In general, Cola has a tonic, slimming, stimulating, bronchodilating, aphrodisiac, antiasthenic action and is able to improve sports performance. Cola is a diuretic, used as an anti-fatigue and as a source of caffeine. Cola, in fact, is able to improve attention, learning and the ability to memorize, stimulates the brain and counteracts sleepiness. Thanks to cola it is possible to reduce tiredness and depression, and fight against headaches, hypertension and poor circulation. Cola has draining properties and helps eliminate excess fluids and lower body weight. For this reason, it is possible to find it in various herbal remedies as a slimming and neuromuscular stimulant.
The intake of Cola is however contraindicated in patients with hypertension, insomnia, heart disease and hyperthyroidism. It is not recommended to take it during pregnancy and while breastfeeding, and should not be given to children. The side effects of cola are: insomnia, irritation of the gastric mucous membranes and nervousness. If taken in excessive doses, cola can also cause nausea, headache, vomiting, palpitations and arrhythmias, high blood pressure.
In addition, it is good to remember that kola nut contains caffeine, which in the long run causes addiction, therefore it should not be used together with other stimulants to avoid serious consequences such as cardiac arrest. Cola can interfere with stimulant, analgesic, bronchodilator, calming and sedative drugs, altering its effects. Finally, kola nut can increase the risk of bleeding if drugs are taken to prevent osteoporosis, anticoagulants and antiplatelets.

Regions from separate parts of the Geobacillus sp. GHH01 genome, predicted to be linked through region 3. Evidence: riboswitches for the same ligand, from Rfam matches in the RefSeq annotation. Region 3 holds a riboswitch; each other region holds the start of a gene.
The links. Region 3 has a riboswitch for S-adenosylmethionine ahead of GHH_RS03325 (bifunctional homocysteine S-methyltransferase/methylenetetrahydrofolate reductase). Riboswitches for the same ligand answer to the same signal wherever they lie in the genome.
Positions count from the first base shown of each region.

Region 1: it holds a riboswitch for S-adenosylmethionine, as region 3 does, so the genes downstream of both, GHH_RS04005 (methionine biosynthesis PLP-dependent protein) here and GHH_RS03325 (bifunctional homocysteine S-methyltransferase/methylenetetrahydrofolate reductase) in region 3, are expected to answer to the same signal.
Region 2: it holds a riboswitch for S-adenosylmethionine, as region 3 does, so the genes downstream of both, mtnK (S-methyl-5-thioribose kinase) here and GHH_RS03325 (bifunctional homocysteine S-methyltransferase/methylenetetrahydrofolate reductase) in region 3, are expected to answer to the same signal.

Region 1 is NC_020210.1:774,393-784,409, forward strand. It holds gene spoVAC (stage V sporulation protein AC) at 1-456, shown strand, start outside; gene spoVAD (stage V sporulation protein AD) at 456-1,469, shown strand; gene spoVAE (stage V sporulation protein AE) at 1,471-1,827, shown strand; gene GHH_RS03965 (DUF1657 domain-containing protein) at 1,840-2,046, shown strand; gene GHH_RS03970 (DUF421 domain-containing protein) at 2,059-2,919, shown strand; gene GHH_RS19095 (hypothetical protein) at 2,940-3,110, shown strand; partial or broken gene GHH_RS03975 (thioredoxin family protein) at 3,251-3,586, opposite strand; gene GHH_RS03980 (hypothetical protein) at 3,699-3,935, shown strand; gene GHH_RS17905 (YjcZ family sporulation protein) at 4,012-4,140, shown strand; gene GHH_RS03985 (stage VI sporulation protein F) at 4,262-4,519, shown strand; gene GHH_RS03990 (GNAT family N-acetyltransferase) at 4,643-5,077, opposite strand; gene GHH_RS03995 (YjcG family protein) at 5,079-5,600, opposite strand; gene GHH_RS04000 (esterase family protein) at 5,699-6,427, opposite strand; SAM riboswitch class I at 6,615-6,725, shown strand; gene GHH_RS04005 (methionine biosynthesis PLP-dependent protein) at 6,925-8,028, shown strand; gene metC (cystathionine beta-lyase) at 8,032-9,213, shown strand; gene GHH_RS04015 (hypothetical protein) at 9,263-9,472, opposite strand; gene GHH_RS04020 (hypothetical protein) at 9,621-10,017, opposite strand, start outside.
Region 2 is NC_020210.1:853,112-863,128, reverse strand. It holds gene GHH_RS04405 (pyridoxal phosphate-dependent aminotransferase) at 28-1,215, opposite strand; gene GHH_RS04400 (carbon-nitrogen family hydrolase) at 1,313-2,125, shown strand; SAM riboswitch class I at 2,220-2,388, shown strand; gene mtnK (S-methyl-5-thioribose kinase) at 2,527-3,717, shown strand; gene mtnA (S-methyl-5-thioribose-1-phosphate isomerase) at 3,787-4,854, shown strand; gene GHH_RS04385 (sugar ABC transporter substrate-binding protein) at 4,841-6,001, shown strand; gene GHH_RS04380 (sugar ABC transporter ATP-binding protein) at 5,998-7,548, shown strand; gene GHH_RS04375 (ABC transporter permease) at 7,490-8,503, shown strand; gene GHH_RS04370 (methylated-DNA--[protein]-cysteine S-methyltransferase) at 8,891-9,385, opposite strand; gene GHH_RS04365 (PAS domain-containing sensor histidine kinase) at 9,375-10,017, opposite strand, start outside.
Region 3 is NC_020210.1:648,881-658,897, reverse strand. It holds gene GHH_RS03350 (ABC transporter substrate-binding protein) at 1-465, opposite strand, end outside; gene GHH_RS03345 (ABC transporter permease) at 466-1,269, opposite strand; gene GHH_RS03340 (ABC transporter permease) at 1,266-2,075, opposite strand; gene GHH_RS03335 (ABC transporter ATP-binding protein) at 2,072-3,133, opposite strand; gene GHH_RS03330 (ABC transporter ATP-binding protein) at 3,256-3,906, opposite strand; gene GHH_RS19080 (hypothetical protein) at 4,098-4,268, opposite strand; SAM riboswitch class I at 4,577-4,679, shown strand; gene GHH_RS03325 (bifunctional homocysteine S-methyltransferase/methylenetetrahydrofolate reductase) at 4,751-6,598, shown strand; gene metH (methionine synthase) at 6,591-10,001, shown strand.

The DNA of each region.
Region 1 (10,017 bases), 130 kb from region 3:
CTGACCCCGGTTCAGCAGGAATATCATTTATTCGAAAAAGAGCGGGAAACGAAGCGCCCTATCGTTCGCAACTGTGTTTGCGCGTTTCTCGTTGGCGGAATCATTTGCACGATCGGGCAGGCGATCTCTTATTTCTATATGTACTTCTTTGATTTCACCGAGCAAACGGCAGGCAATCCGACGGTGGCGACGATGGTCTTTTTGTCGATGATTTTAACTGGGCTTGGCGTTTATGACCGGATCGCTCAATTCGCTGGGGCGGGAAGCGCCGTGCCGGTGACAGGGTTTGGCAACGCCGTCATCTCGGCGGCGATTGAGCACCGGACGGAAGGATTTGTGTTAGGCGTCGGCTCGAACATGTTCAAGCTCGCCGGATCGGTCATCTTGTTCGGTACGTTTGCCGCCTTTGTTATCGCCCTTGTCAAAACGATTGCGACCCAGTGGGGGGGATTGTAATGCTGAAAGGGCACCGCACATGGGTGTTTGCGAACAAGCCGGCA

Method of Preparation –
Of the kola nut the seed is used without its external coating. This is dried and then ground to use the powder. Cola powder, as mentioned, can be used in several ways.
The cola infusion is prepared by combining a cup of boiling water with 2 g of cola nut powder, leaving everything to infuse for about 10 minutes. You can consume this infusion 3 times a day.
The kola nut powder can be added to each drink (in the dose of 1 teaspoon per glass) up to a maximum consumption of 2 g per day.
Then there is the liquid extract of soda which can be taken up to 1.2 ml maximum 3 times a day, and the mother tincture of cola, for which it is recommended not to exceed 4 ml per day.
By placing 50 g of kola nut in 1 liter of wine to macerate for ten days, you obtain a toning drink to be used in moderation.
Obviously any preparation and use must be submitted to a medical opinion in advance.

Guido Bissanti

– Acta Plantarum – Flora of the Italian Regions.
– Wikipedia, the free encyclopedia.
– Treben M., 2000. Health from the Lord’s Pharmacy, Tips and experiences with medicinal herbs, Ennsthaler Editore
– Pignatti S., 1982. Flora of Italy, Edagricole, Bologna.
– Conti F., Abbate G., Alessandrini A., Blasi C. (edited by), 2005. An annotated checklist of the Italian vascular flora, Palombi Editore.

Warning: Pharmaceutical applications and alimurgical uses are indicated for information purposes only, they do not in any way represent a medical prescription; therefore, no responsibility is accepted for their use for healing, aesthetic or food purposes.